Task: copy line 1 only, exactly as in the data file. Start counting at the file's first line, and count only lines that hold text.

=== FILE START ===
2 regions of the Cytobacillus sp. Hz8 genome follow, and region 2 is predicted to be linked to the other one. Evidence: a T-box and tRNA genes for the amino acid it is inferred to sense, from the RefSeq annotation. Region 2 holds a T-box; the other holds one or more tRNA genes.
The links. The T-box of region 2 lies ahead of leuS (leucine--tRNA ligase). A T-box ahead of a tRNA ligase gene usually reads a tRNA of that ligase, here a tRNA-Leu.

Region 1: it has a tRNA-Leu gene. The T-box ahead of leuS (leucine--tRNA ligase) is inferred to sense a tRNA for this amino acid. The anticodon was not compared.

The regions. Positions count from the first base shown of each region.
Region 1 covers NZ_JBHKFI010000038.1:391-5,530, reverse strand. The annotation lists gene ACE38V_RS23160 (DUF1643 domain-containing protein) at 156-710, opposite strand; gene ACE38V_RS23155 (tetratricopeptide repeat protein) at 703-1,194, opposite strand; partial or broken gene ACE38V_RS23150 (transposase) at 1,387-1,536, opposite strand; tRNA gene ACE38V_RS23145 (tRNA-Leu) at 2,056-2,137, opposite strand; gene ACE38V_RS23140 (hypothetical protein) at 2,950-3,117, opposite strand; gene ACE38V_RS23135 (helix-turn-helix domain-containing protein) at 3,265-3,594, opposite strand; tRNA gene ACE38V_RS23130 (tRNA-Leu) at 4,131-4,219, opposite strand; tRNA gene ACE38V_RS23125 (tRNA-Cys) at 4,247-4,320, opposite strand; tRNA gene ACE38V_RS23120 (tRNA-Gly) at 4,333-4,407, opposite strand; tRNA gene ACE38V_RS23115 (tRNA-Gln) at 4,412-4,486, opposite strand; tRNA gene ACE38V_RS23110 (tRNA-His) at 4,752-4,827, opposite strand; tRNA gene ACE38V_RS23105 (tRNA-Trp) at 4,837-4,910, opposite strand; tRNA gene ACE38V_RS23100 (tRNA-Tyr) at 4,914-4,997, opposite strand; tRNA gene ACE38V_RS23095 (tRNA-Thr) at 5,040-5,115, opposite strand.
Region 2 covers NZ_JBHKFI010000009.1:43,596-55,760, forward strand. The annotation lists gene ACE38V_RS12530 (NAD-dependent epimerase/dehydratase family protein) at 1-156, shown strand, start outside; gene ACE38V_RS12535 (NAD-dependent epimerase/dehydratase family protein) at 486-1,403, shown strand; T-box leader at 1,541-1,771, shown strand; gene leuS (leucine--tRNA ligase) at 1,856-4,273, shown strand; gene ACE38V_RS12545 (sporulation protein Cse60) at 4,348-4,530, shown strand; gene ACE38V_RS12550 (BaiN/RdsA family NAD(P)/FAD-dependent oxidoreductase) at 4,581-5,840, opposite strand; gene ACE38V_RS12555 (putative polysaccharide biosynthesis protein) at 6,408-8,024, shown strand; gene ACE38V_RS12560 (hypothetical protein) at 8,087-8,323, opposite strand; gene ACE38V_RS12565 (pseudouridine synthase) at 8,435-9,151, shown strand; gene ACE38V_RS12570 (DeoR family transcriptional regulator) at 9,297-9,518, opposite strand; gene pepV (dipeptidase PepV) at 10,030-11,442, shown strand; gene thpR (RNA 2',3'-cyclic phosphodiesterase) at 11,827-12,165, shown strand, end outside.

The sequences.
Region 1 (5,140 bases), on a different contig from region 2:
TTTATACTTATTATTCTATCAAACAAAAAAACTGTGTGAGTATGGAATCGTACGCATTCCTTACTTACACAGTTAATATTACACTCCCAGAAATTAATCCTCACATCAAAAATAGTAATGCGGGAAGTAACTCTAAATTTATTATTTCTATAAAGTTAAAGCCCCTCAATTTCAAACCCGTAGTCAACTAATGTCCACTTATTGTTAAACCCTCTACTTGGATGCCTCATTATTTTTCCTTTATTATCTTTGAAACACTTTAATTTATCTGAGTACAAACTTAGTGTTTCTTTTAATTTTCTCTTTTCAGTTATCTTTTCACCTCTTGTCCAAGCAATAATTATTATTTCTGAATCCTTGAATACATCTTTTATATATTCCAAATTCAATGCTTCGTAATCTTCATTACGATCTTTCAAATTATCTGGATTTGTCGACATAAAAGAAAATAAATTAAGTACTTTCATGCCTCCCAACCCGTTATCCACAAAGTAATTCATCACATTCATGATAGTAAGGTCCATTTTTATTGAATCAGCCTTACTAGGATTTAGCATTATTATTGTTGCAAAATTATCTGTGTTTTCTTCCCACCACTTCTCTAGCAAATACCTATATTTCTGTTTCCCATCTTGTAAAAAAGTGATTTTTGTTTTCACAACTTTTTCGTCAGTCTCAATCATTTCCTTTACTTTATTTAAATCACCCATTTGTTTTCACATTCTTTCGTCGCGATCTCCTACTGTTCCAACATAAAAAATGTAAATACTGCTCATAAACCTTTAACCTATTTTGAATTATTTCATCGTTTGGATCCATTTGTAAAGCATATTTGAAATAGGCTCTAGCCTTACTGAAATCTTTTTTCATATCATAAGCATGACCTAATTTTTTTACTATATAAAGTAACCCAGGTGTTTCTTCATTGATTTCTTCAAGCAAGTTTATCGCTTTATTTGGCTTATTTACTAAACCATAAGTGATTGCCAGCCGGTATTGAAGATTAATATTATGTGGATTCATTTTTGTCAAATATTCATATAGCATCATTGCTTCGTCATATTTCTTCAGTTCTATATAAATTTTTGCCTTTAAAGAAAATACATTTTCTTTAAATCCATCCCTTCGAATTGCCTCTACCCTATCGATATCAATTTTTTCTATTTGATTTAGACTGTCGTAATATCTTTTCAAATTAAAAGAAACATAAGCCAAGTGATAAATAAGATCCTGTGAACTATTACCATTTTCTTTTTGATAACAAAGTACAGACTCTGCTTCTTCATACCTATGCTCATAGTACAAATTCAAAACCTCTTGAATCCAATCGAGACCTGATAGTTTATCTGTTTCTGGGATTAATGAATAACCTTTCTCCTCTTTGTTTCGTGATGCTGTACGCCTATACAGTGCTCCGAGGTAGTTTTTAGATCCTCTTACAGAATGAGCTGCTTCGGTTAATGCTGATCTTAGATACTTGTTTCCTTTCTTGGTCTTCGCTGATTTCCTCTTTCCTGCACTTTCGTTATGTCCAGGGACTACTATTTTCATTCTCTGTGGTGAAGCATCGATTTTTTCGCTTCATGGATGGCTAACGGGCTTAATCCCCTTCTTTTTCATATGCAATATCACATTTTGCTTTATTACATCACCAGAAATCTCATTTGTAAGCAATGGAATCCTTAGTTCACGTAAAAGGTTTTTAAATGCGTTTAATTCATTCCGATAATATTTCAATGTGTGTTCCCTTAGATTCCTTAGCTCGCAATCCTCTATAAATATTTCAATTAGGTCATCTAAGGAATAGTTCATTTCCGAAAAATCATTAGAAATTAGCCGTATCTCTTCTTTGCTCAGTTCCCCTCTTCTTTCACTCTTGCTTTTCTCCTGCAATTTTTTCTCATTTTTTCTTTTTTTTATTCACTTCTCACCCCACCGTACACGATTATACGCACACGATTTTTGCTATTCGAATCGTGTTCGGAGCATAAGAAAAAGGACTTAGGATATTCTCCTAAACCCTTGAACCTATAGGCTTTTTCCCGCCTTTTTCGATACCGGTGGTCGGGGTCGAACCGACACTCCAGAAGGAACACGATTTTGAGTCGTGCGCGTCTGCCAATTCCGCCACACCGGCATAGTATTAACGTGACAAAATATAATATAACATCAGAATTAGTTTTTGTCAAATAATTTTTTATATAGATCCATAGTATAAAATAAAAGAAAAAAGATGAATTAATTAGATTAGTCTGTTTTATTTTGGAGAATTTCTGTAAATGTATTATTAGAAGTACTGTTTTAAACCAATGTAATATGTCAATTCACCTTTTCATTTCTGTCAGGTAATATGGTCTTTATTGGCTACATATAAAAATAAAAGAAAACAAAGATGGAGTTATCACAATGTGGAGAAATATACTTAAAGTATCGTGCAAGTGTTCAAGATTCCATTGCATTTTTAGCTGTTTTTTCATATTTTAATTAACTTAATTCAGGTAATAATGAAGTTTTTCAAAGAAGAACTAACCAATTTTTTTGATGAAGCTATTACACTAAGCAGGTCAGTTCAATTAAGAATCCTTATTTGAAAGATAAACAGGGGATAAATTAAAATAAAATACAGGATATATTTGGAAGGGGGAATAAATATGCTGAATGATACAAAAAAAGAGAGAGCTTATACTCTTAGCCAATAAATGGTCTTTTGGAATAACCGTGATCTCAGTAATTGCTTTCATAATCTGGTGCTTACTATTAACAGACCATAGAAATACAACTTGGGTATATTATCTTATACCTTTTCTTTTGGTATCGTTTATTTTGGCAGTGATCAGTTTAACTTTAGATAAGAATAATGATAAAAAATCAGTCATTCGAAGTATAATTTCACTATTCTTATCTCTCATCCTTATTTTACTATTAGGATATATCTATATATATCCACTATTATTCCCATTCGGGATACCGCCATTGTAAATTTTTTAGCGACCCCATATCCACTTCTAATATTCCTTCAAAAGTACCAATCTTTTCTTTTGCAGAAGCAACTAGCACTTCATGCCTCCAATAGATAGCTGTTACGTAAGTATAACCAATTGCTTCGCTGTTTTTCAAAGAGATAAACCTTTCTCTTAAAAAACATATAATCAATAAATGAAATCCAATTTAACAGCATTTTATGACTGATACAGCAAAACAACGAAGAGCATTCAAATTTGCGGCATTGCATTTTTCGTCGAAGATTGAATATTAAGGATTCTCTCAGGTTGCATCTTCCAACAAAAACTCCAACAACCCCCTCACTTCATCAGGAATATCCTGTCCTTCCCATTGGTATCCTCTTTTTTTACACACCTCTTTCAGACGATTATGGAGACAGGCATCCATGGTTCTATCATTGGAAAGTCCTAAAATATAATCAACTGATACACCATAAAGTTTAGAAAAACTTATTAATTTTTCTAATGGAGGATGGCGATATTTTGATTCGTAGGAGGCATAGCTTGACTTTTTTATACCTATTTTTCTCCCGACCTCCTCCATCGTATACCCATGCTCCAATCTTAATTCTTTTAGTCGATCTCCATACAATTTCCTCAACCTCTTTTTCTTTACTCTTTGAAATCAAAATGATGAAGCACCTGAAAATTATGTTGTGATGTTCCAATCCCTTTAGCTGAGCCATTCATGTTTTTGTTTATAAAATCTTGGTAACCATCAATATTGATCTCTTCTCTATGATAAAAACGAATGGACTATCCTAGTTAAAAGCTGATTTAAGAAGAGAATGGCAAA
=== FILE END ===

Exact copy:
2 regions of the Cytobacillus sp. Hz8 genome follow, and region 2 is predicted to be linked to the other one. Evidence: a T-box and tRNA genes for the amino acid it is inferred to sense, from the RefSeq annotation. Region 2 holds a T-box; the other holds one or more tRNA genes.